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The Past on the Plate: Translating Powerful Food Memories into Unforgettable Meals

JBF Editors

JBF Editors

September 04, 2012


by Jamie Feldmar

One transformative taste, whether it’s of a perfectly ripe summer tomato or an elaborate chef’s menu, can linger far longer in the mind than it does on the tongue. As anyone who remembers a sacred sandwich from childhood can attest, food memories rarely exist in a vacuum; they are inextricably tied to where you were when you had that unforgettable bite.

Those who make food their career tend to understand the importance of creating lasting food memories—most chefs hope the meals they craft will stay with their diners for years to come. They often draw inspiration from their own food memories, in ways both recognizable and unexpected.

Chris Hastings, 2012 JBF Best Chef: South award winner and owner of Hot & Hot Fish Club in Birmingham, Alabama, spent his childhood summers on Pawleys Island, South Carolina, where he was once charged with catching fish, crabs, oysters, clams, and shrimp for his family’s dinner.

“My grandma steamed and boiled and shucked everything I caught, then we dumped it all out on a giant table covered in newspaper,” he recalls. “I was barely 12 years old, but I understood instinctively even then, without being a chef, the importance of the moment,” he says. “Breaking bread with my entire family, eating fresh seafood that I had caught myself, and tons of laughter all around— that meal made a huge impression on me.”

Hastings’s childhood seafood dinner—simple, seasonal, and familial—informs his work at Hot & Hot today, even if he doesn’t serve a re-creation of the meal specifically. “Today, I think about how to create gathering moments for other people, really joyful experiences that might last in their minds forever,” he says. “These are central themes for me—building moments around food, using food as a conduit for memory, and cooking with the best ingredients we can find seasonally and regionally.”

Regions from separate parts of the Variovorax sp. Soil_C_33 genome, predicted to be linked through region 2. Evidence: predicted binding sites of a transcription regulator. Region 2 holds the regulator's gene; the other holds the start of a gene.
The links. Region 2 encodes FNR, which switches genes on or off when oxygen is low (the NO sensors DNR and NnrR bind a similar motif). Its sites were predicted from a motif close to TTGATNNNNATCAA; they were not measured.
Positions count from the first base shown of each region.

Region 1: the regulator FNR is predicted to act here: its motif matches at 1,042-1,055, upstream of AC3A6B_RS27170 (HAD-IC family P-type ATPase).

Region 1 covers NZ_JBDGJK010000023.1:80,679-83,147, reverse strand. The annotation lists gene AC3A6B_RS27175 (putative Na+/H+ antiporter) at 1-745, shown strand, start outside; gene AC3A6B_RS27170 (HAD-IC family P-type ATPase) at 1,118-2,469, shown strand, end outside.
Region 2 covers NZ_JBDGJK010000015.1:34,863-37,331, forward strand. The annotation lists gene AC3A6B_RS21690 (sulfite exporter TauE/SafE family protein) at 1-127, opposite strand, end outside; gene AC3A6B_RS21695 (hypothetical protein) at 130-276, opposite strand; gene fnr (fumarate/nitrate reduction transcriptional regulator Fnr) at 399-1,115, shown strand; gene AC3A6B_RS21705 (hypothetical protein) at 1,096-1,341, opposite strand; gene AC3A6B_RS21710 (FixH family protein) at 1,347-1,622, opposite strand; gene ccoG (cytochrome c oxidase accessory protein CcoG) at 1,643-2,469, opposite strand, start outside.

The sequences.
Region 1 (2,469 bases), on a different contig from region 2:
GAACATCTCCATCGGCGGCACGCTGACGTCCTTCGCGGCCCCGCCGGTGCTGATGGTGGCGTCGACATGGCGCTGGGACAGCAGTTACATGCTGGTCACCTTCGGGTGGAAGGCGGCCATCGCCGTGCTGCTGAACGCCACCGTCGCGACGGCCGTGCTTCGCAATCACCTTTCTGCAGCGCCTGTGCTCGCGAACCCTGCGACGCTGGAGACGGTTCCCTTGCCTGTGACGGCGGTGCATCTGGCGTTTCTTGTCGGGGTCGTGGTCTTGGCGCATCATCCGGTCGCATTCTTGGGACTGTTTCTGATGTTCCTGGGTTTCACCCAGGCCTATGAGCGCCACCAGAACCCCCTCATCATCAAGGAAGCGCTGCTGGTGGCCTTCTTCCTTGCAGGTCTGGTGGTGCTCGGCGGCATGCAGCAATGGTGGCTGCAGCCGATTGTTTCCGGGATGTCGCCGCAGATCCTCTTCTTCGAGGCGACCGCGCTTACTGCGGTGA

Family gatherings with festive foods are often the catalyst for lasting imprints on future chefs. JBF Award winner Carrie Nahabedian, the Armenian-American owner of Naha in Chicago, says the lamb shish kebab cookouts of her childhood are an enduring link to her heritage that she still relies upon today.

“It was a multi-day, whole family affair,” she recalls. “We would marinate the leg of lamb overnight, then butcher it and grill everything outside in the backyard. We used these gigantic metal skewers that have been in the family for generations. And all of the siblings and cousins would bring more food—rice pilaf, a big salad with feta, and crusty Greek bread. It was a big production, but it came together so seamlessly,” she says.

At Naha, Nahabedian nods to those cookouts by serving lamb skewers and braised lamb shank with tabbouleh based on her grandmother’s recipe. “It’s hard to re-create the shish kebab exactly, but it’s more about gathering everyone together and making them feel at home. I think about how uncomplicated entertaining seemed when I was a kid, and I try to re-create that sensation for my guests,” she says.

For others, travel is the experience that inspires the most profound impression. Michael Anthony of Gramercy Tavern in New York City, who won Best Chef: NYC this year and is known for his seasonal American cuisine, began cooking professionally in the 1990s in Japan.

He speaks lovingly of a cramped yakitori stand under a subway bridge in Ginza: “They made chicken liver, gizzards, skin, dark meat, white meat…pretty much every part of the bird, cooked over a little hibachi coal grill,” he remembers. “I ate while sitting on an overturned beer crate under the overhang of the bridge, with the trains rumbling overhead like earthquakes.

“I don’t even remember the name of this place, but they put the most perfect care and attention into how each skewer was cooked,” says Anthony. “At Gramercy, I always ask myself:  How can we reenact the sensation of sitting in a casual place but creating something so amazing?”

Anthony, who describes his cooking as “discreet” and says his strongest food memories are anchored to specific seasons, keeps his menu simple to allow diners to form their own lasting bond with the dishes. “I try to hit those moments where everything—the environment and the food itself—is harmonious. That’s when diners form a crystallized memory that they’ll latch on to forever.”

Is there a formula for making a lasting food memory? “All we can do is have our guests cross our front door. If we are lucky enough to create distinct food memories for people, then we’ve done something unique and special,” says Hastings. “That is our challenge every single night. And that, to me, is a great job to have.”

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